Victoria worked on staff and traveled across the country with Celebrity Dance Competitions for five years and participated in Nationals at Sea on Carnival Cruise Lines. She was asked to travel to Mexico as a master teacher in ballet, modern, and contemporary to teach convention classes and judge competition with the first ever Danzética competition. She was honored to receive a commission from AROVA Contemporary Ballet to set a full length work on their professional company which will premiere in April of 2019.
She just got back from Montrouis, Haiti with Project Grace where she was privileged enough to share her love for dance and her knowledge in dance education with two orphanages and a developing community. Through donated costumes and shoes from the Traveling Tutus organization, she was able to set three dance works on her Haitian students and arrange a community performance where many of them experienced the joy of applause and the beauty of costumes and glitter for the very first time.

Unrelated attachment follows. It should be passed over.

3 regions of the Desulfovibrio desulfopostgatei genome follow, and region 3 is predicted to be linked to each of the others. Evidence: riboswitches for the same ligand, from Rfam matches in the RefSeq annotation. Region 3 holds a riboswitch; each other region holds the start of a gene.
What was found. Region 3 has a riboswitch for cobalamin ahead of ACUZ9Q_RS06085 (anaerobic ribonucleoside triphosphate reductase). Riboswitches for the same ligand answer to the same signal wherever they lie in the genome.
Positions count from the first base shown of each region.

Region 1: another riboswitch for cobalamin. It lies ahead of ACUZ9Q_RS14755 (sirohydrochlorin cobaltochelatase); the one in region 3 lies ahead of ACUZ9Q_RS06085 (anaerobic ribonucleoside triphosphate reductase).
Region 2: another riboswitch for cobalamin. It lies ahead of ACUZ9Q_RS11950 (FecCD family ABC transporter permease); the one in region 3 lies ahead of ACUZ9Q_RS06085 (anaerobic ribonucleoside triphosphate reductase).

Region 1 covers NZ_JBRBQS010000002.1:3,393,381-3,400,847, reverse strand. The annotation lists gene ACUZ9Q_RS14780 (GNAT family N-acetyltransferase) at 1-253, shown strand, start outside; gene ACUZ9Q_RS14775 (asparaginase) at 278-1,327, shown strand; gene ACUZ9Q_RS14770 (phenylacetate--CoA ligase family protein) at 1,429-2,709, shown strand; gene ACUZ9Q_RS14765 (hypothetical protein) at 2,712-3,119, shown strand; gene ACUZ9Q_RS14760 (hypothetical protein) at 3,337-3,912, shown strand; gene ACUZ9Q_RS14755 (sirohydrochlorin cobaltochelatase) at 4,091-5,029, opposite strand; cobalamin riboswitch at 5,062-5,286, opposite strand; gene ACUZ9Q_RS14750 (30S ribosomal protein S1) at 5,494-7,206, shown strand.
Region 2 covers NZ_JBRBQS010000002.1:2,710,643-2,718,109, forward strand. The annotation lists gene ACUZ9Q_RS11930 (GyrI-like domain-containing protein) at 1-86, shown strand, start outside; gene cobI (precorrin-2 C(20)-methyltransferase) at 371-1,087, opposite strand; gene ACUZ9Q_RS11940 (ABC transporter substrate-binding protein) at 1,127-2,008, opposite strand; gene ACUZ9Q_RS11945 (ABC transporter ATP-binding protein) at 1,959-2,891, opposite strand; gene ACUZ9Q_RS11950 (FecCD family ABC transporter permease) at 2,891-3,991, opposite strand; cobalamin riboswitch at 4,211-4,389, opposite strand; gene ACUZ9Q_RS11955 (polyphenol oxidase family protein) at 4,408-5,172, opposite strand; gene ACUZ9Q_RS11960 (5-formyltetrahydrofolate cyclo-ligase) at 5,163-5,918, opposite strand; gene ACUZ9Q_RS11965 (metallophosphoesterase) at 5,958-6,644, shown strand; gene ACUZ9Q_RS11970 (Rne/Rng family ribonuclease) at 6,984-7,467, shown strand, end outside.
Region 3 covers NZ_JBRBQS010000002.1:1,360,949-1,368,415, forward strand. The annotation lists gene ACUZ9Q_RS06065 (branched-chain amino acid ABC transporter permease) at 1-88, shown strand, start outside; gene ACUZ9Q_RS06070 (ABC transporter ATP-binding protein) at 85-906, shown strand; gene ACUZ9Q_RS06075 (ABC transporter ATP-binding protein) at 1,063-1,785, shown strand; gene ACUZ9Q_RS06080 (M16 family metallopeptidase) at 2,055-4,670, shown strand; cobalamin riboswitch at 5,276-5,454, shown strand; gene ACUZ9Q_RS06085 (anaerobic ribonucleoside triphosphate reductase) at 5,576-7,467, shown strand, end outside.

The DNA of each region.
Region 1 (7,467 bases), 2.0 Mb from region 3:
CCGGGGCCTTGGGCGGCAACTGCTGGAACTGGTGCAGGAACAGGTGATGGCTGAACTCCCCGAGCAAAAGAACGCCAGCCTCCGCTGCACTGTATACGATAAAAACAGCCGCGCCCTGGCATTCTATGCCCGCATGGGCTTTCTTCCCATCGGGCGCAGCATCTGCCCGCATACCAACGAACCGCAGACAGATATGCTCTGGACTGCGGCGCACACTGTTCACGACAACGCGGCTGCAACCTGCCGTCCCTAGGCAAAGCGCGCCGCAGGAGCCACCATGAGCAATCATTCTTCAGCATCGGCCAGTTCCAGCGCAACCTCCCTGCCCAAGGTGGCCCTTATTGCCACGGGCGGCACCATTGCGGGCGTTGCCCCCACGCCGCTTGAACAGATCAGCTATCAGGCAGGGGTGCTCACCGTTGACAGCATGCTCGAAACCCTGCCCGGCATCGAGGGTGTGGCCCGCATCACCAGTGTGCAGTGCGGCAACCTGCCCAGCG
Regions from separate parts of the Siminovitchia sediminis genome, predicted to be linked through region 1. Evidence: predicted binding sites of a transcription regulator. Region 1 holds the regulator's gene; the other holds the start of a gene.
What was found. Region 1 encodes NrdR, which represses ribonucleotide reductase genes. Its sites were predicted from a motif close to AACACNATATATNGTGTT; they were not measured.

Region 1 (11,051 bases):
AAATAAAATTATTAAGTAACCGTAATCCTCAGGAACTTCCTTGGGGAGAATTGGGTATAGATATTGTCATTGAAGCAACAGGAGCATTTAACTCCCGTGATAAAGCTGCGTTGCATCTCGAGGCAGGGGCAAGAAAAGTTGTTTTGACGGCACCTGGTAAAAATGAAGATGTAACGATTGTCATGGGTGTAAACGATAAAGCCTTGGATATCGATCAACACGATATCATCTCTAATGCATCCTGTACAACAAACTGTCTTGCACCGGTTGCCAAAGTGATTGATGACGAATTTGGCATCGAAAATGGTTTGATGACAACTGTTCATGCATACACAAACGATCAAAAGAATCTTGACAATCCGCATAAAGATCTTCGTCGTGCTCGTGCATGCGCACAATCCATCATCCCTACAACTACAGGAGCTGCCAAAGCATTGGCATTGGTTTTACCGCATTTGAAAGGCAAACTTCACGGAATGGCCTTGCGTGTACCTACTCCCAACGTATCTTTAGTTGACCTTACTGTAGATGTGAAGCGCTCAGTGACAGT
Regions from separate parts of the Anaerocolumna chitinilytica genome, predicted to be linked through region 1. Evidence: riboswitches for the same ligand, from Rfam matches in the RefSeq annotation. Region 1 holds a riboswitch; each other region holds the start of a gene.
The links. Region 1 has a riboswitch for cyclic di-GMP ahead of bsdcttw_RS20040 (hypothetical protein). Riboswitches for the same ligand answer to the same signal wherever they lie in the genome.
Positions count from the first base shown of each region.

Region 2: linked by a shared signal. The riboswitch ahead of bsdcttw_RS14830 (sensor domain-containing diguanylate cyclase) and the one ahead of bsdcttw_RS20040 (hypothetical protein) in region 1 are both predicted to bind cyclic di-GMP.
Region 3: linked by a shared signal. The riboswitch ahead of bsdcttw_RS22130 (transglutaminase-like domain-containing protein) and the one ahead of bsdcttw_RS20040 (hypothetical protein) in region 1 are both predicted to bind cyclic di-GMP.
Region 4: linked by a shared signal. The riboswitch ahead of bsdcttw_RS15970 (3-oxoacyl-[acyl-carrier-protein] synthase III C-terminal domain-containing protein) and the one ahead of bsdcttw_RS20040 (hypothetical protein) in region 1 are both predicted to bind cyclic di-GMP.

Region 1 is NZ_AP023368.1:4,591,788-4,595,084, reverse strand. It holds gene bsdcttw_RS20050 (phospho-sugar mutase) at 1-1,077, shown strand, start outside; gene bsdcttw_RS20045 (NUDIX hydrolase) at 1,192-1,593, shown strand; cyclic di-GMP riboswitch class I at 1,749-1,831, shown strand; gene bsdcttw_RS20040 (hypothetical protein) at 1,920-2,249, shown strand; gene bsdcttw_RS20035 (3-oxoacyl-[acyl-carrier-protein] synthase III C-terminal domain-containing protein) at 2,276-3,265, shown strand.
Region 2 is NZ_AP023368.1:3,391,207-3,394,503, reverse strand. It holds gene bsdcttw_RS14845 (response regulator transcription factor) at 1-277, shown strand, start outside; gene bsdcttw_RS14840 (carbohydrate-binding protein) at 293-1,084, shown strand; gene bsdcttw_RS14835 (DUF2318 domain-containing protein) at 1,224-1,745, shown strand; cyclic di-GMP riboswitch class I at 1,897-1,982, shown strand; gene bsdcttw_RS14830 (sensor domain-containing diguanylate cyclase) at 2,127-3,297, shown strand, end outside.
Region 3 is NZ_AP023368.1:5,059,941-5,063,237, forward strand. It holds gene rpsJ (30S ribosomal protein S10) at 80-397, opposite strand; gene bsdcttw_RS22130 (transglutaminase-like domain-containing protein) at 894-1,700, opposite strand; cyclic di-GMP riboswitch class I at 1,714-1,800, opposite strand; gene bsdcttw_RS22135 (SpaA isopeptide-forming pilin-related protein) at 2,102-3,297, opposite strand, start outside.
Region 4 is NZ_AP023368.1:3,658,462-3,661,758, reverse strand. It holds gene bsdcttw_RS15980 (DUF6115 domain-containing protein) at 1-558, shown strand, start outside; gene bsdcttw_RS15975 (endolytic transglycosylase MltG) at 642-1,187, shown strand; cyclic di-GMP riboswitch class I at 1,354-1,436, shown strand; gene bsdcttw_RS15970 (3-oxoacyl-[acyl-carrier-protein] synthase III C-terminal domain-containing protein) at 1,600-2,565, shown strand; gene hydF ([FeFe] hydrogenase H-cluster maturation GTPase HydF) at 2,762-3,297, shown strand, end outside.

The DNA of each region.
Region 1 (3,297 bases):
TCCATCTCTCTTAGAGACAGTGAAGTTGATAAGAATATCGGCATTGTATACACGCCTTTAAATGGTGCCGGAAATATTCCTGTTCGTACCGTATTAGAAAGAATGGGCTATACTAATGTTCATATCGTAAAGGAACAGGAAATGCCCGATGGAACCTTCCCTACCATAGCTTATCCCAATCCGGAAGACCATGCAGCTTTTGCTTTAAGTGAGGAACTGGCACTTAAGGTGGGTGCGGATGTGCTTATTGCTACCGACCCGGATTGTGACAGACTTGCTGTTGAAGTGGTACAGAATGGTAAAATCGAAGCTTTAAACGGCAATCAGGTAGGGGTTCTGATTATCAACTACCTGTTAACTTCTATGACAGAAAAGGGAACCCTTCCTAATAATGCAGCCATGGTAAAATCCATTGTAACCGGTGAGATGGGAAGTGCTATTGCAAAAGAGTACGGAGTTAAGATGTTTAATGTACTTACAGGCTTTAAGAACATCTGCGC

Victoria was the original “Encore baby” and as the youngest original company member, she got to see how Encore grew in her fifteen years there. While at Encore, she won numerous regional and national titles including Junior and Senior Dancer of the Year. She was honored to receive many class scholarships, specifically the Cedar Lake Contemporary Ballet scholarship and Outstanding Dancer distinction from New York City Dance Alliance, and Breakout Artist title winner at Nuvo. She won the Young Choreographer’s Award from Dance America and the Celebrity CREATE Choreography Competition for a collaboration work with her brother Kendall Niblett.